Violin plots are very similar to boxplots that you will have seen many times before. Violins are a little less common however, but show the depth of data ar various points, something a boxplot is incapable of doing. Additionally, due to their lack of use and more aesthetically pleasing look, proper use of these plots can make your work stand out.
This article will plot some data series of a teams’ player ages. This should allow us to compare the age profiles of teams quite easily and spot teams with young or aging squads.
Let’s get our modules imported along with a data frame of player information.
import pandas as pd import seaborn as sns import matplotlib.pyplot as plt %matplotlib inline data = pd.read_csv("../../Data/Violin.csv", encoding = "ISO-8859-1") data.head()
|0||1||Junling Yan Keeper||Jan 28, 1991||26||Â£510k||Shanghai SIPG|
|1||22||Le Sun Keeper||Sep 17, 1989||27||Â£43k||Shanghai SIPG|
|2||34||Wei Chen Keeper||Feb 14, 1998||19||Â£21k||Shanghai SIPG|
|3||35||Xiaodong Shi Keeper||Feb 26, 1997||20||Â£21k||Shanghai SIPG|
|4||16||Ricardo Carvalho Centre-Back||May 18, 1978||38||Â£340k||Shanghai SIPG|
Here we have a dataset of Chinese Super League players. We are looking to plot the players’ ages, grouped by their team – this will give us a violin for each team.
Seaborn’s ‘.violinplot()’ will make these plots very easy. We need to give it three arguments to start with:
- X – What are we grouping or data by? In this case, it is by teams.
- Y – What metric are we looking to learn about? For now, it is the players’ ages.
- Data – Where is our data kept?
So what does a default violinplot look like?
ax = sns.violinplot(x="Team", y="Age", data=data)
Very nice! Loads to improve on, but a good start!
Firstly, this is a bit small, so let’s use matplotlib to resize the plot area and re-plot:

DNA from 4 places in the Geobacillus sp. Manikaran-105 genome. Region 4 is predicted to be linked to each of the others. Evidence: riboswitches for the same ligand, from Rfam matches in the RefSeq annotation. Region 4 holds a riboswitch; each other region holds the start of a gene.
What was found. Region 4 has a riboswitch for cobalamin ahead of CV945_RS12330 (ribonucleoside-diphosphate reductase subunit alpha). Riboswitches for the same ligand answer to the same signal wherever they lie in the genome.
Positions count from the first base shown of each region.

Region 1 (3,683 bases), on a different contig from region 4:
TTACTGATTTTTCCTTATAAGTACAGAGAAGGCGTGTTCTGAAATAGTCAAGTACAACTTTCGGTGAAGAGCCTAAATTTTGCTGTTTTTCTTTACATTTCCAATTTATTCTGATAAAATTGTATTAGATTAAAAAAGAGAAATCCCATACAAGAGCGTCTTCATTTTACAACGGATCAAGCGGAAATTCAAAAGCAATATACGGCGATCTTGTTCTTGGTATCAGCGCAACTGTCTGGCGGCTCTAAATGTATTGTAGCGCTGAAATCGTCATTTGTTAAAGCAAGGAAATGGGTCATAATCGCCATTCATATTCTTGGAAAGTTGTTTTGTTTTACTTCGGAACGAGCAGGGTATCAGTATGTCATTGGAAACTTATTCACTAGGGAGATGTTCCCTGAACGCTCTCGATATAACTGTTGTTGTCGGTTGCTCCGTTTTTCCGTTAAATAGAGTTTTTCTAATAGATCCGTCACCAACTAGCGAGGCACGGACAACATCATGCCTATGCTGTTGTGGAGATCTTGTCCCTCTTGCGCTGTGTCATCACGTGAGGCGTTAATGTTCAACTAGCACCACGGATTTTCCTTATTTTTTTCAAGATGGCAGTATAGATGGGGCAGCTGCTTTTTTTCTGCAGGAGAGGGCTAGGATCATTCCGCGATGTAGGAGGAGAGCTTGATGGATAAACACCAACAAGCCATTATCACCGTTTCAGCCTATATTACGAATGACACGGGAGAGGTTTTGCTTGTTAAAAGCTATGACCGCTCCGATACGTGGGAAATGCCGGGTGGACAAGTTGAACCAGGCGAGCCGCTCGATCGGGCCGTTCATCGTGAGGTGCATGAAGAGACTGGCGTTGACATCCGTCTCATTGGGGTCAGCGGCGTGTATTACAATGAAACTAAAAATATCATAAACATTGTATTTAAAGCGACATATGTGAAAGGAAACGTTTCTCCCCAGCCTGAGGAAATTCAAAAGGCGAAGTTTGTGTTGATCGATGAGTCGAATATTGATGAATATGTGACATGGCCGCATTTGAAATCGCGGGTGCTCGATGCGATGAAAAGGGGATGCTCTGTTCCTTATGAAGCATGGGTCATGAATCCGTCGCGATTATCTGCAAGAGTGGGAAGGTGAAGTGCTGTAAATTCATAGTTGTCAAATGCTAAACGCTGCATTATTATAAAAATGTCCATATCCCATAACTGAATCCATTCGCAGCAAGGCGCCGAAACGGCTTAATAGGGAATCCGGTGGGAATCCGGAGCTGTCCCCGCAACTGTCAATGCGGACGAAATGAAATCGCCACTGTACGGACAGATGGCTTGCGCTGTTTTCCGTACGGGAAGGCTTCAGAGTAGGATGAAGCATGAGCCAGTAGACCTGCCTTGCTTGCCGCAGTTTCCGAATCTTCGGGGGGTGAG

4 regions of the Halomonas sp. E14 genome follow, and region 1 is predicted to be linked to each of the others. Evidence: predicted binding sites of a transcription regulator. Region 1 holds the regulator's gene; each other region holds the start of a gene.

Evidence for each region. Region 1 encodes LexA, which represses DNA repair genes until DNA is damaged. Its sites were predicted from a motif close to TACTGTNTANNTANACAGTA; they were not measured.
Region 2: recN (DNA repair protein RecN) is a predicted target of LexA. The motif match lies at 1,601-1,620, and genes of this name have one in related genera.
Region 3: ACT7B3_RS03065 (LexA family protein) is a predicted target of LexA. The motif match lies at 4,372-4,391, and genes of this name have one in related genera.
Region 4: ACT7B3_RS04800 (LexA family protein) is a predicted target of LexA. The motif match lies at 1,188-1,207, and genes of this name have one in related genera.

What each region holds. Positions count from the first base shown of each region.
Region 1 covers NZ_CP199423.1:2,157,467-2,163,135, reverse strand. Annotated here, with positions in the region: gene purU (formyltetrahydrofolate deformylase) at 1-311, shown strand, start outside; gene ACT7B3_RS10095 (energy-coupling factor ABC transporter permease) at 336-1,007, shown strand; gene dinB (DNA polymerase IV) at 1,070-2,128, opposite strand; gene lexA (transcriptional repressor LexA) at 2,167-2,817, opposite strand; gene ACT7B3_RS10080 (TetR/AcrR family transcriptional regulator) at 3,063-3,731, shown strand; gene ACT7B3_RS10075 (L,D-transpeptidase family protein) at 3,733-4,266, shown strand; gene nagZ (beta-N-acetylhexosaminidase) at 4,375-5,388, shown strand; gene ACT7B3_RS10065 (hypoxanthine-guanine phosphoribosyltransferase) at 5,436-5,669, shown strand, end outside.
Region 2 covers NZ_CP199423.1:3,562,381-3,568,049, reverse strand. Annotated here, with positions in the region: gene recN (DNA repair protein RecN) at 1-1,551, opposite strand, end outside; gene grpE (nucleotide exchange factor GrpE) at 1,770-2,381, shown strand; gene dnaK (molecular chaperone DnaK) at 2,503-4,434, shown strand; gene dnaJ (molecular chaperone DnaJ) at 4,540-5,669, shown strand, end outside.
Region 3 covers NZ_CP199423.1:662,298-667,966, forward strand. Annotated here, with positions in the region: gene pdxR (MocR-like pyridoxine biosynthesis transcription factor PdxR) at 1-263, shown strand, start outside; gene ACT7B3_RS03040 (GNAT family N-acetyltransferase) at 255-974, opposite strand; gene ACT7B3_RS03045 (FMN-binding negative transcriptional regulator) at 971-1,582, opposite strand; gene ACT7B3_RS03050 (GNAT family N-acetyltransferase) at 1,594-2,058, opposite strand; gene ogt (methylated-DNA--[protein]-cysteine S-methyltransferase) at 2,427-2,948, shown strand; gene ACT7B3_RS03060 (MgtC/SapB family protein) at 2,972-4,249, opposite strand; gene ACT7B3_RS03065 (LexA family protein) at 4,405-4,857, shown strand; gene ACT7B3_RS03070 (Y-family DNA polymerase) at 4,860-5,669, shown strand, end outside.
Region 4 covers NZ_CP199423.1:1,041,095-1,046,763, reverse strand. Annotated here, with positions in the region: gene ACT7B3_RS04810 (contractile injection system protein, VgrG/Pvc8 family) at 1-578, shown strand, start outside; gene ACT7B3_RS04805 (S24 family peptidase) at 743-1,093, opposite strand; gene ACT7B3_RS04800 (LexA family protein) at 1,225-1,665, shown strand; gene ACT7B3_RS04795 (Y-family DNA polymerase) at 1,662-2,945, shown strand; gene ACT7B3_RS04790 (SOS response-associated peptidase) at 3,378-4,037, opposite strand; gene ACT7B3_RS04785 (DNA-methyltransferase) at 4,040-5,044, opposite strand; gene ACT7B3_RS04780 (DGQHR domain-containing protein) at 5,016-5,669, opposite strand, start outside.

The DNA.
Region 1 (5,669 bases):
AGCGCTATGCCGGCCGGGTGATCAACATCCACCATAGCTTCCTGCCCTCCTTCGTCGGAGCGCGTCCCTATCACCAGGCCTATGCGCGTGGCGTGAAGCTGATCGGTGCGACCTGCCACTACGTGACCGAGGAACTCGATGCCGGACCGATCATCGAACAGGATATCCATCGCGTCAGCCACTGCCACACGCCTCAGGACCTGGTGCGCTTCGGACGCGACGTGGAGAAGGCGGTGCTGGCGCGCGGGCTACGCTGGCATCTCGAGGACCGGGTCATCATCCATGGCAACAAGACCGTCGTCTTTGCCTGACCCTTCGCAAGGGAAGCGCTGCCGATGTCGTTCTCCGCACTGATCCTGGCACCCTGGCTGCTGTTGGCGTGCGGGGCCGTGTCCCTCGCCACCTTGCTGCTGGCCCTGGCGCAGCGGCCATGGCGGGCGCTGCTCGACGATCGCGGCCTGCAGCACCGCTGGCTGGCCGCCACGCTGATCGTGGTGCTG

fig, ax = plt.subplots() fig.set_size_inches(14, 5) ax = sns.violinplot(x="Team", y="Age", data=data)
Now we can see some different shapes much easier – but we can’t see which team is which! Let’s re-plot, but rotate the x axis labels and use ‘plt.show()’ to display the chart cleanly:
fig, ax = plt.subplots() fig.set_size_inches(14, 5) ax = sns.violinplot(x="Team", y="Age", data=data) plt.xticks(rotation=65) plt.show()
Much better! Now we can see that Chongqing have quite an even spread, compared to Shanghai Shenhua who have lots of players around 30 years old. Which is better? Up to you to use your football knowledge – or even test your theories – to decide.
While I enjoy the default rainbow colours, let’s create a new seaborn palette to assign club colours to each bar:
#Create a list of colours, in order of our teams on the plot) CSLcols = ("#FF0000", "#9A050A", "#112987", "#00A4FA", "#FF6600", "#008040", "#004EA1", "#5B0CB3", "#E50211", "#FF0000", "#00519A", "#75A315", "#E70008", "#E40000", "#C80815", "#FF3300") #Create the palette with 'sns.color_palette()' and pass our list as an argument CSLpalette = sns.color_palette(CSLcols) fig, ax = plt.subplots() fig.set_size_inches(14, 5) #Add an extra argument, our new palette ax = sns.violinplot(x="Team", y="Age", data=data, palette = CSLpalette ) plt.xticks(rotation=65) plt.show()
Great effort, that looks so much better! Now our viewers can easily pick out their own teams.
This article illustrates how Seaborn can quickly and easily make beautiful violin plots. When used appropriately, they add a bit more than a boxplot and draw much more attention.
We also saw how we can create a new Seaborn palette to map colours to our violins and rotate axis labels to aid understanding of our visualisation.
Next up, take a look at other visualisation types – or learn how to scrape data so that you can look at other leagues!